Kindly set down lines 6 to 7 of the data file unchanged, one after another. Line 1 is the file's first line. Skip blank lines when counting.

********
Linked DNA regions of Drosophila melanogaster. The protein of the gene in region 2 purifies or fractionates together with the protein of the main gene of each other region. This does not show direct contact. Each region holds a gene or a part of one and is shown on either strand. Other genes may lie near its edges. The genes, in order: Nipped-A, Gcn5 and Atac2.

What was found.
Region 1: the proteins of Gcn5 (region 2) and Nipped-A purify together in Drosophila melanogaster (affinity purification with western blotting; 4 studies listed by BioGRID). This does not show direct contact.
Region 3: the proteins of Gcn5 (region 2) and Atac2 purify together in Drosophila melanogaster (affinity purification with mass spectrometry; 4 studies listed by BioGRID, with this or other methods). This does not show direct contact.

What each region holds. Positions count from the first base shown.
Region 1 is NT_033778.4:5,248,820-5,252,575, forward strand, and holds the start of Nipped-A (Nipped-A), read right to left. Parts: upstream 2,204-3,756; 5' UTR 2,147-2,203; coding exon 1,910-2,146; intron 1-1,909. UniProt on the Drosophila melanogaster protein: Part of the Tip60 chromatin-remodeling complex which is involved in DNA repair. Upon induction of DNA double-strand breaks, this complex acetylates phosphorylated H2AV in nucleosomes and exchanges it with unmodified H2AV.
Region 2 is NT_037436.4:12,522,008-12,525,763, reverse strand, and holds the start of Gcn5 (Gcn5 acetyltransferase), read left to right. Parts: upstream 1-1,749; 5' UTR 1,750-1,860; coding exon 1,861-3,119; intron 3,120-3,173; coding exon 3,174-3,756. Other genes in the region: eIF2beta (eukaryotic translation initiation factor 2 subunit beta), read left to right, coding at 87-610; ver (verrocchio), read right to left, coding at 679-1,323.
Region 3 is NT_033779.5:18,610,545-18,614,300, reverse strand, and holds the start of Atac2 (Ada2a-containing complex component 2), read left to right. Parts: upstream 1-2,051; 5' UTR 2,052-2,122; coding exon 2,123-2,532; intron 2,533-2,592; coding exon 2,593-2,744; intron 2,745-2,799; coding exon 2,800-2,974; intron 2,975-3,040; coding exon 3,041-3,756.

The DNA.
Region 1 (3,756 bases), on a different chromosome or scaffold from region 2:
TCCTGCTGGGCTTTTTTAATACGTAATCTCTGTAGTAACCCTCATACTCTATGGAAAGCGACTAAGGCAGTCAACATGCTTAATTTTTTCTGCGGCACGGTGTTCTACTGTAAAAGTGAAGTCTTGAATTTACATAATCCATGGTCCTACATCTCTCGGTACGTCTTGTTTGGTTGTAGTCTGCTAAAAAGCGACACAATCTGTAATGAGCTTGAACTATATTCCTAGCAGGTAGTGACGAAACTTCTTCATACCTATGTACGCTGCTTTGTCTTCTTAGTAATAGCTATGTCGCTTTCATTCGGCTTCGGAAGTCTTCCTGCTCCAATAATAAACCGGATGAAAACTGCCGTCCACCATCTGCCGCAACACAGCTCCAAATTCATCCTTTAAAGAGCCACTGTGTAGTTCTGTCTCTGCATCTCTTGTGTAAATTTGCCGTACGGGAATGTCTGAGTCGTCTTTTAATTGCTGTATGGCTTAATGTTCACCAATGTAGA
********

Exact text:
Region 1 is NT_033778.4:5,248,820-5,252,575, forward strand, and holds the start of Nipped-A (Nipped-A), read right to left. Parts: upstream 2,204-3,756; 5' UTR 2,147-2,203; coding exon 1,910-2,146; intron 1-1,909. UniProt on the Drosophila melanogaster protein: Part of the Tip60 chromatin-remodeling complex which is involved in DNA repair. Upon induction of DNA double-strand breaks, this complex acetylates phosphorylated H2AV in nucleosomes and exchanges it with unmodified H2AV.
Region 2 is NT_037436.4:12,522,008-12,525,763, reverse strand, and holds the start of Gcn5 (Gcn5 acetyltransferase), read left to right. Parts: upstream 1-1,749; 5' UTR 1,750-1,860; coding exon 1,861-3,119; intron 3,120-3,173; coding exon 3,174-3,756. Other genes in the region: eIF2beta (eukaryotic translation initiation factor 2 subunit beta), read left to right, coding at 87-610; ver (verrocchio), read right to left, coding at 679-1,323.